Vulgar Display Of Power. That was the blueprint. Perhaps subliminally that had an influence on the Vulgatron name. I’ve not considered this before.

Interesting. I guess the allure for you is the tension and energy and raw release?

Yes. I was sent to a super Christian school the same month we discovered Deicide. We had to hide these super satanic CDs we were listening to but they gave us the release we needed being in such a strict Christian environment at the time. It was a strange existence.

What a life-changing moment in your life

You learn a lot about yourself during time like that.

So this is you tapping back to your roots and ploughing them into this on a new level?

When I go to a show, I want to get my head blown off. That’s what I’m trying to bring to the table here.

What are your thoughts on the lack of moshing etiquette in electronic music?

It’s there. It’s just not such a tradition but most people get it and understand it. Don’t go putting rose-tinted glasses on about metal though bro; fucked up shit that happens at metal shows. I’ve experienced it first-hand, racism and bigotry and all that shit. But it’s always the minority. Most people understand that it’s about connecting. It’s about releasing aggression without taking it out on other people. If someone falls over you pick them up at the end of the day we’re all a fucking family.

Electronic music is much more than just about moshing properly, though. There is a deep culture of individual expression, raving, releasing and connecting which I think the younger generation of rail riders need to explore and understand more. Raving is a journey. It’s the whole theme park, experience and company as opposed to the rollercoaster of a single track.

Couldn’t agree more. I’ve found the people who make the darkest music are often the most chilled people. They’ve channelled their aggression…

They’re not carrying that daily shit around with them. They crystalize it into an artform. Everything is energy, it’s where you choose to channel that. If you apply it with intelligence and passion and want to share it and channel it positively then you come up with something that touches people.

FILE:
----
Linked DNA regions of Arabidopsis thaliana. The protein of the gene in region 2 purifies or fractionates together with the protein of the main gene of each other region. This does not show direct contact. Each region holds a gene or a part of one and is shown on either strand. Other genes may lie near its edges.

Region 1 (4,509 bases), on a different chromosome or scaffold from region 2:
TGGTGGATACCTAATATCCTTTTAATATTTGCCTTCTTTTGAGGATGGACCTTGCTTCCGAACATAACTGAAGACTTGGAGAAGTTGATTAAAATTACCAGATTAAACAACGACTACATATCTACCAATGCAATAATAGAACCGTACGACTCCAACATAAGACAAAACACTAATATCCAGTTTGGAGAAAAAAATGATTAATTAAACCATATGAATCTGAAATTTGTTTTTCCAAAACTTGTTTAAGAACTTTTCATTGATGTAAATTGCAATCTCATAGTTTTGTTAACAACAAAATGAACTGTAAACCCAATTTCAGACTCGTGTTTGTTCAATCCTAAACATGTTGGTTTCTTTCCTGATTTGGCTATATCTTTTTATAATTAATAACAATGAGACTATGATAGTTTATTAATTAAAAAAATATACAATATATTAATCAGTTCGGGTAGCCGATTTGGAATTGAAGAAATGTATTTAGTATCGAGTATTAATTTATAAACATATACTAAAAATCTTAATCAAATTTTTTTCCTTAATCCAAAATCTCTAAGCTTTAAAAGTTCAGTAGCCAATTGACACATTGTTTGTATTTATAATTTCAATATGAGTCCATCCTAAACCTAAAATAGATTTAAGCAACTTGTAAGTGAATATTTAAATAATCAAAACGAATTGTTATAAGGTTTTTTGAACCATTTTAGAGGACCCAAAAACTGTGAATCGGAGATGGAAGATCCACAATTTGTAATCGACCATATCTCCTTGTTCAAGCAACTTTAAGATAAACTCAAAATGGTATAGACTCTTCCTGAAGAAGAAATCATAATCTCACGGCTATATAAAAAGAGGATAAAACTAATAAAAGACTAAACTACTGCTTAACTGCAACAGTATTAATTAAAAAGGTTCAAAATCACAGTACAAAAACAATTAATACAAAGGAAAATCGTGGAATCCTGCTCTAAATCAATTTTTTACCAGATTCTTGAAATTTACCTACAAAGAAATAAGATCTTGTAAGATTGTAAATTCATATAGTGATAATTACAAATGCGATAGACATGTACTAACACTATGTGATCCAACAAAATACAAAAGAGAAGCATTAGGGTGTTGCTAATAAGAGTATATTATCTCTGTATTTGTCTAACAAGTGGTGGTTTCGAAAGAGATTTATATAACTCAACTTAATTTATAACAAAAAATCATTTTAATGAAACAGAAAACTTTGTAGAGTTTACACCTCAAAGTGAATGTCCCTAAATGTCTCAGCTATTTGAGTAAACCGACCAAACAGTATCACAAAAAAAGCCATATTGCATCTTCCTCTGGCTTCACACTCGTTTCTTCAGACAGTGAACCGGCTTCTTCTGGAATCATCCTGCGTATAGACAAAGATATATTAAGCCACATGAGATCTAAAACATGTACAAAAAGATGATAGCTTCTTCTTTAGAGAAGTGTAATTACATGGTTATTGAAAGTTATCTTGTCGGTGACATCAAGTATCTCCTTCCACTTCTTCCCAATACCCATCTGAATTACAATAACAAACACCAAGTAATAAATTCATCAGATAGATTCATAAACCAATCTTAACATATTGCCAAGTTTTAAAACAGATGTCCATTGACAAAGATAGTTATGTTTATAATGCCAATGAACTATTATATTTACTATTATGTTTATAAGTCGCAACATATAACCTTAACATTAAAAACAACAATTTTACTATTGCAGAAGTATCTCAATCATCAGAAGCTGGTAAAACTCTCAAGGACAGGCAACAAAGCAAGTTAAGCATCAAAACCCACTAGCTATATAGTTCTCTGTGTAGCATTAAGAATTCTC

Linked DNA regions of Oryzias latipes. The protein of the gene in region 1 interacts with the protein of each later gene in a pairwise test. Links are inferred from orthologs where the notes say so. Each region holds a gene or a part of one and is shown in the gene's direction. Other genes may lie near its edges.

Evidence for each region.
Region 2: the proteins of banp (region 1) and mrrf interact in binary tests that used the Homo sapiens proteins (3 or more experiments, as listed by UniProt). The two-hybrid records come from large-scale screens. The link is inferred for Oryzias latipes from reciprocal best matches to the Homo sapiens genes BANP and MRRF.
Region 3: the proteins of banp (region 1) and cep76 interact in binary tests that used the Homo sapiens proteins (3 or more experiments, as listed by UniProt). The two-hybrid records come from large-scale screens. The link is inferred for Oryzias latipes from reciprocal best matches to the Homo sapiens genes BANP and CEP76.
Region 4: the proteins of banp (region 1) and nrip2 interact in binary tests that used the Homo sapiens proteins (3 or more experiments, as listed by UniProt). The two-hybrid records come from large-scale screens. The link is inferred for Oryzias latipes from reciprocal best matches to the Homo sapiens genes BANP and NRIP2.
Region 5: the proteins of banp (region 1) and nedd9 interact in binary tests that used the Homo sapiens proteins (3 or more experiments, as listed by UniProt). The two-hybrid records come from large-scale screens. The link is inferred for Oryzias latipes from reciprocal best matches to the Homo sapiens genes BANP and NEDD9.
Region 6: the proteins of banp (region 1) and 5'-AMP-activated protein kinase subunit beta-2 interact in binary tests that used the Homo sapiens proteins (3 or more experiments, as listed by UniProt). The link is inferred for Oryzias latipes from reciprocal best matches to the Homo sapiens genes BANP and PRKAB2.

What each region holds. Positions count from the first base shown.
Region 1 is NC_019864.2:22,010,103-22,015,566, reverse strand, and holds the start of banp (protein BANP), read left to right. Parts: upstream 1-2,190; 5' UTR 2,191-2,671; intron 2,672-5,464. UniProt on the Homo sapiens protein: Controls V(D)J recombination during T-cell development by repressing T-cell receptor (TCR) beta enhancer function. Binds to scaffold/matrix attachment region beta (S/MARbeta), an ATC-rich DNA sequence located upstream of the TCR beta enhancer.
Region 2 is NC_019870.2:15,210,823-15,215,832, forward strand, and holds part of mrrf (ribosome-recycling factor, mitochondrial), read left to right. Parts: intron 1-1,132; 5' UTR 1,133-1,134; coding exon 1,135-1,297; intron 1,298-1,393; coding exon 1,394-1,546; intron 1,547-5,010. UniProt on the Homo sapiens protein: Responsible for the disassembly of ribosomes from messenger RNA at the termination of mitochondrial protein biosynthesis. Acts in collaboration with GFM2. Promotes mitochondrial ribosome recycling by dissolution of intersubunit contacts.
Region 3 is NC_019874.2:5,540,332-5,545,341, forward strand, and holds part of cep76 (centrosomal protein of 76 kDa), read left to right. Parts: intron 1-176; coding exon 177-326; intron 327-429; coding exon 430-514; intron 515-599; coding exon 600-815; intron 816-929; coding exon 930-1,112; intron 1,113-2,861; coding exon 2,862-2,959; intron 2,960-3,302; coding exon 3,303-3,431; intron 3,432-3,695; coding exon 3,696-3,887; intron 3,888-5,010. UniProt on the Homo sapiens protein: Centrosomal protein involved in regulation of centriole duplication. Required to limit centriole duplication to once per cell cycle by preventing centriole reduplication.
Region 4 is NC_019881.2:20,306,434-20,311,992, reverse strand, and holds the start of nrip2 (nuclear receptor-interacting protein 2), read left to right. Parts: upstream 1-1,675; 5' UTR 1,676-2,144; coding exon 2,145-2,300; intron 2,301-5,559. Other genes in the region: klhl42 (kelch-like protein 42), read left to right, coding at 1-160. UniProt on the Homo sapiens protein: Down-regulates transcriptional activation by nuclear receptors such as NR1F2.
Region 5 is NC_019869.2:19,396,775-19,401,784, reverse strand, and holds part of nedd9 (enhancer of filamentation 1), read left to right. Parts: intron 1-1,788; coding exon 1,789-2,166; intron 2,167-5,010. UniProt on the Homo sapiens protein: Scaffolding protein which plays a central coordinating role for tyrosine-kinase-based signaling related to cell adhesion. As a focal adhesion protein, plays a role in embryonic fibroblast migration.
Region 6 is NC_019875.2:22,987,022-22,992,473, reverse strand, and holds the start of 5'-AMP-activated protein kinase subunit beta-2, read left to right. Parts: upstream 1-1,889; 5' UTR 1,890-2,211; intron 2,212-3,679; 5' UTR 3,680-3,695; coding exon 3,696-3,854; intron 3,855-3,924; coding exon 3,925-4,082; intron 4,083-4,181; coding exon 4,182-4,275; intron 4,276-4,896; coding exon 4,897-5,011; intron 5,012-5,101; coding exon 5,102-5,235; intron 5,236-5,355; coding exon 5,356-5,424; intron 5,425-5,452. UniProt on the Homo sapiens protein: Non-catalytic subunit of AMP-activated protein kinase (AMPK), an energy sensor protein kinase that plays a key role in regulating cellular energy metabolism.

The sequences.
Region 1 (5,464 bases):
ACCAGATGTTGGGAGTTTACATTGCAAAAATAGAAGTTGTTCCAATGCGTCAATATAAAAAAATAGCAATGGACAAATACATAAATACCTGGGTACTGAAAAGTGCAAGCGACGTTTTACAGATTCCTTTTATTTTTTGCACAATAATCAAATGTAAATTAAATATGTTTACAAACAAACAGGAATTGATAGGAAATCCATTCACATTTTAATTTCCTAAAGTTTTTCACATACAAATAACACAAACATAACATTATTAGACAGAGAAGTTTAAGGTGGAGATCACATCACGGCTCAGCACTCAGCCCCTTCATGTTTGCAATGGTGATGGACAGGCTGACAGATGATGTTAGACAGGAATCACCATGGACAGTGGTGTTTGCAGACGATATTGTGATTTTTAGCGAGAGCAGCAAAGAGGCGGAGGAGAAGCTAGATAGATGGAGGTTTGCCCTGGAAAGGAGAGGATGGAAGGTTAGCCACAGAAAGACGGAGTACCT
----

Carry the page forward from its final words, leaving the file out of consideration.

It’s an outlet isn’t it? Perhaps almost like meditation?

Just listening to it is a release. I can put on the most brutal music on a flight like some Decapitated and falls asleep. That shit calms me.

Deadman doesn’t calm me. It’s aggy as hell. It’s another reminder that there’s so much more potential for exploration in that fusion between hardcore and bass music.

For sure. There was a point when dubstep and grime were right next to each other but dubstep got heavier and heavier and moved away from grime and became less focused on lyricism. We did The Harder They Fall EP in 2011 but I don’t think were many other proper lyricist-based MC records. There’s good hosts and vocalists in the genre but besides Virus Syndicate, no rap group. Dope DoD were doing similar stuff in their field but this harder end from the 140/1150 spectrum there hasn’t been so much of a hardcore influence. I think Never Say Die are in the best place to explore it and bring it back on the agenda. SKiSM’s been around, he understands the nuances of the music. What’s needed. How to deliver it. I just want to bring some underground UK energy back to the fucking cypher.